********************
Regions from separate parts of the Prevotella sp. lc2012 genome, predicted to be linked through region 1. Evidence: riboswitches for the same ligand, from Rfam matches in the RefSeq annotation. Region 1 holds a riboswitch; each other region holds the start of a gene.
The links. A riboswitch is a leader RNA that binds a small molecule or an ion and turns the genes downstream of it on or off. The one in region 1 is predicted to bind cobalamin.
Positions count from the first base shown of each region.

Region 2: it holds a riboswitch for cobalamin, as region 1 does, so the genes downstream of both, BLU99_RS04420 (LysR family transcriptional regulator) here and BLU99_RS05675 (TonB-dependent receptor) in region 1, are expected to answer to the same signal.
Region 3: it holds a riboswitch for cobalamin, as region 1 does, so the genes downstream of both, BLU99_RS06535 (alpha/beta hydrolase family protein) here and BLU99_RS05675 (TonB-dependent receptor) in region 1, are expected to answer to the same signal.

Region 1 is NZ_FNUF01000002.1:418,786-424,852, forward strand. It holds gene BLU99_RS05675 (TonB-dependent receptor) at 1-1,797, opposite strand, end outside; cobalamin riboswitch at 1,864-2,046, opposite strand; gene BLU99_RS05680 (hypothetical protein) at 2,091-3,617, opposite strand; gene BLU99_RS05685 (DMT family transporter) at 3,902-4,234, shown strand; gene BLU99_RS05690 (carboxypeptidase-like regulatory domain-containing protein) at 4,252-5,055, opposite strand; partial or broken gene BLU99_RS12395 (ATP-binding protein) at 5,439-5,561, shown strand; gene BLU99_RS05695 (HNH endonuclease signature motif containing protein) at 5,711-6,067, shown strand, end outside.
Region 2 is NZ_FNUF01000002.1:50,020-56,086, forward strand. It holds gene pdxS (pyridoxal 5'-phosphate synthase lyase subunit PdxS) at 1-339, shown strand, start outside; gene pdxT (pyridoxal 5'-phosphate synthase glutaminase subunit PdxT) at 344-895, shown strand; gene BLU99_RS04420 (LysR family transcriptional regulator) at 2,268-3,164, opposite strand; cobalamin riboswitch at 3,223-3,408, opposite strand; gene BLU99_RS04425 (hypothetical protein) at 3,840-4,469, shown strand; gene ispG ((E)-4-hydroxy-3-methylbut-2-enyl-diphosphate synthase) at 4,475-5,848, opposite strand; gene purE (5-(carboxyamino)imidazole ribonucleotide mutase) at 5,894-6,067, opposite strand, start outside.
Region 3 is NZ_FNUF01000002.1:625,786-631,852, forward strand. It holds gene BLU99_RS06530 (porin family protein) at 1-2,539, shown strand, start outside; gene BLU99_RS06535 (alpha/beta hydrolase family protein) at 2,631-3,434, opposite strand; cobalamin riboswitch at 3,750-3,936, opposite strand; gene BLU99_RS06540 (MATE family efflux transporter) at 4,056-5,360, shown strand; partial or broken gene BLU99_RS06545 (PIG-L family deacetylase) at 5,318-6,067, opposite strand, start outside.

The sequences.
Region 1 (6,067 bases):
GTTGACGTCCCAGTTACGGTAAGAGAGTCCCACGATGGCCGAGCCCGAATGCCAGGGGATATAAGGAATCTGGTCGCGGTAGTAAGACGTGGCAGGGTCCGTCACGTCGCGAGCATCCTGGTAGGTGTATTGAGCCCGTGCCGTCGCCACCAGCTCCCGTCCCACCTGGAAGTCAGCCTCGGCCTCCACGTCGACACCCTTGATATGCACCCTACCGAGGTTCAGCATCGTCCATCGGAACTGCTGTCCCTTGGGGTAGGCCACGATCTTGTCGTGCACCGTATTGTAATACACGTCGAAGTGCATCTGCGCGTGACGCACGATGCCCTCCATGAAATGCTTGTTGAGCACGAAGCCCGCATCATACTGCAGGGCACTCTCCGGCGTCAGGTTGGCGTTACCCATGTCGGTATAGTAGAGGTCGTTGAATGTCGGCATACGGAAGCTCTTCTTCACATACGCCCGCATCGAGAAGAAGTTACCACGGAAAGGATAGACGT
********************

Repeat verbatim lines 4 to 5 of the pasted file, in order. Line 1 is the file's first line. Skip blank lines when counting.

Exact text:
Region 2: it holds a riboswitch for cobalamin, as region 1 does, so the genes downstream of both, BLU99_RS04420 (LysR family transcriptional regulator) here and BLU99_RS05675 (TonB-dependent receptor) in region 1, are expected to answer to the same signal.
Region 3: it holds a riboswitch for cobalamin, as region 1 does, so the genes downstream of both, BLU99_RS06535 (alpha/beta hydrolase family protein) here and BLU99_RS05675 (TonB-dependent receptor) in region 1, are expected to answer to the same signal.